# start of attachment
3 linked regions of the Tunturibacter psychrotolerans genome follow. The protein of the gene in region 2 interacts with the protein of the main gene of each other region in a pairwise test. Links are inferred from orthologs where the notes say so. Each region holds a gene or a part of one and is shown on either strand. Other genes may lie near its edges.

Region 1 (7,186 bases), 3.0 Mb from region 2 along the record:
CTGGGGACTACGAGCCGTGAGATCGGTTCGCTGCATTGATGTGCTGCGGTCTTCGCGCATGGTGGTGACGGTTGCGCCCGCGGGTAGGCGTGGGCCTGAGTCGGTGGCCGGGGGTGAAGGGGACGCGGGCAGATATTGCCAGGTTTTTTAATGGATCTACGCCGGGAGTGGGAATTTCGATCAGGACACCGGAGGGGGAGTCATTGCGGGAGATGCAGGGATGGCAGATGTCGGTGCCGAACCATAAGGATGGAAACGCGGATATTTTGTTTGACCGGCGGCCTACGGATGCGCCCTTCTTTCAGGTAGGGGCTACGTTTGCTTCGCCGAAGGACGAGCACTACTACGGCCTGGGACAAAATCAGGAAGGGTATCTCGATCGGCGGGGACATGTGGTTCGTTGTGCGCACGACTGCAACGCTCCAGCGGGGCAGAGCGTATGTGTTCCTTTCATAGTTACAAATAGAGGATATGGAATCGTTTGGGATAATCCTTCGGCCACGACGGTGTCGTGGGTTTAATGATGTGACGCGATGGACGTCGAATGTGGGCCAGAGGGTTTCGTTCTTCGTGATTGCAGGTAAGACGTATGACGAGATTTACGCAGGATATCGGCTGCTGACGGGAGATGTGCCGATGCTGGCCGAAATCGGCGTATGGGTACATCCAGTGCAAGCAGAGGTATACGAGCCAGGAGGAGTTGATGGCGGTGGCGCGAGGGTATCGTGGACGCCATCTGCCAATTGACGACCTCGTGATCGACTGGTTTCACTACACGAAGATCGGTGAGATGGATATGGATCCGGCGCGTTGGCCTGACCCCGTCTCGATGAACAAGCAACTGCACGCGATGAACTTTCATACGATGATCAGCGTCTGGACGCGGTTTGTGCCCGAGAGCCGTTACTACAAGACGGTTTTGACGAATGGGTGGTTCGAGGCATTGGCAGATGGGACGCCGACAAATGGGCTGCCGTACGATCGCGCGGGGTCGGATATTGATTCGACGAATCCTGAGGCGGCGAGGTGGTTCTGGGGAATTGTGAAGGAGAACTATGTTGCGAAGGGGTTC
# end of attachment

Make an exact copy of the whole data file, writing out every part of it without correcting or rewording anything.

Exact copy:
3 linked regions of the Tunturibacter psychrotolerans genome follow. The protein of the gene in region 2 interacts with the protein of the main gene of each other region in a pairwise test. Links are inferred from orthologs where the notes say so. Each region holds a gene or a part of one and is shown on either strand. Other genes may lie near its edges.

Region 1 (7,186 bases), 3.0 Mb from region 2 along the record:
CTGGGGACTACGAGCCGTGAGATCGGTTCGCTGCATTGATGTGCTGCGGTCTTCGCGCATGGTGGTGACGGTTGCGCCCGCGGGTAGGCGTGGGCCTGAGTCGGTGGCCGGGGGTGAAGGGGACGCGGGCAGATATTGCCAGGTTTTTTAATGGATCTACGCCGGGAGTGGGAATTTCGATCAGGACACCGGAGGGGGAGTCATTGCGGGAGATGCAGGGATGGCAGATGTCGGTGCCGAACCATAAGGATGGAAACGCGGATATTTTGTTTGACCGGCGGCCTACGGATGCGCCCTTCTTTCAGGTAGGGGCTACGTTTGCTTCGCCGAAGGACGAGCACTACTACGGCCTGGGACAAAATCAGGAAGGGTATCTCGATCGGCGGGGACATGTGGTTCGTTGTGCGCACGACTGCAACGCTCCAGCGGGGCAGAGCGTATGTGTTCCTTTCATAGTTACAAATAGAGGATATGGAATCGTTTGGGATAATCCTTCGGCCACGACGGTGTCGTGGGTTTAATGATGTGACGCGATGGACGTCGAATGTGGGCCAGAGGGTTTCGTTCTTCGTGATTGCAGGTAAGACGTATGACGAGATTTACGCAGGATATCGGCTGCTGACGGGAGATGTGCCGATGCTGGCCGAAATCGGCGTATGGGTACATCCAGTGCAAGCAGAGGTATACGAGCCAGGAGGAGTTGATGGCGGTGGCGCGAGGGTATCGTGGACGCCATCTGCCAATTGACGACCTCGTGATCGACTGGTTTCACTACACGAAGATCGGTGAGATGGATATGGATCCGGCGCGTTGGCCTGACCCCGTCTCGATGAACAAGCAACTGCACGCGATGAACTTTCATACGATGATCAGCGTCTGGACGCGGTTTGTGCCCGAGAGCCGTTACTACAAGACGGTTTTGACGAATGGGTGGTTCGAGGCATTGGCAGATGGGACGCCGACAAATGGGCTGCCGTACGATCGCGCGGGGTCGGATATTGATTCGACGAATCCTGAGGCGGCGAGGTGGTTCTGGGGAATTGTGAAGGAGAACTATGTTGCGAAGGGGTTC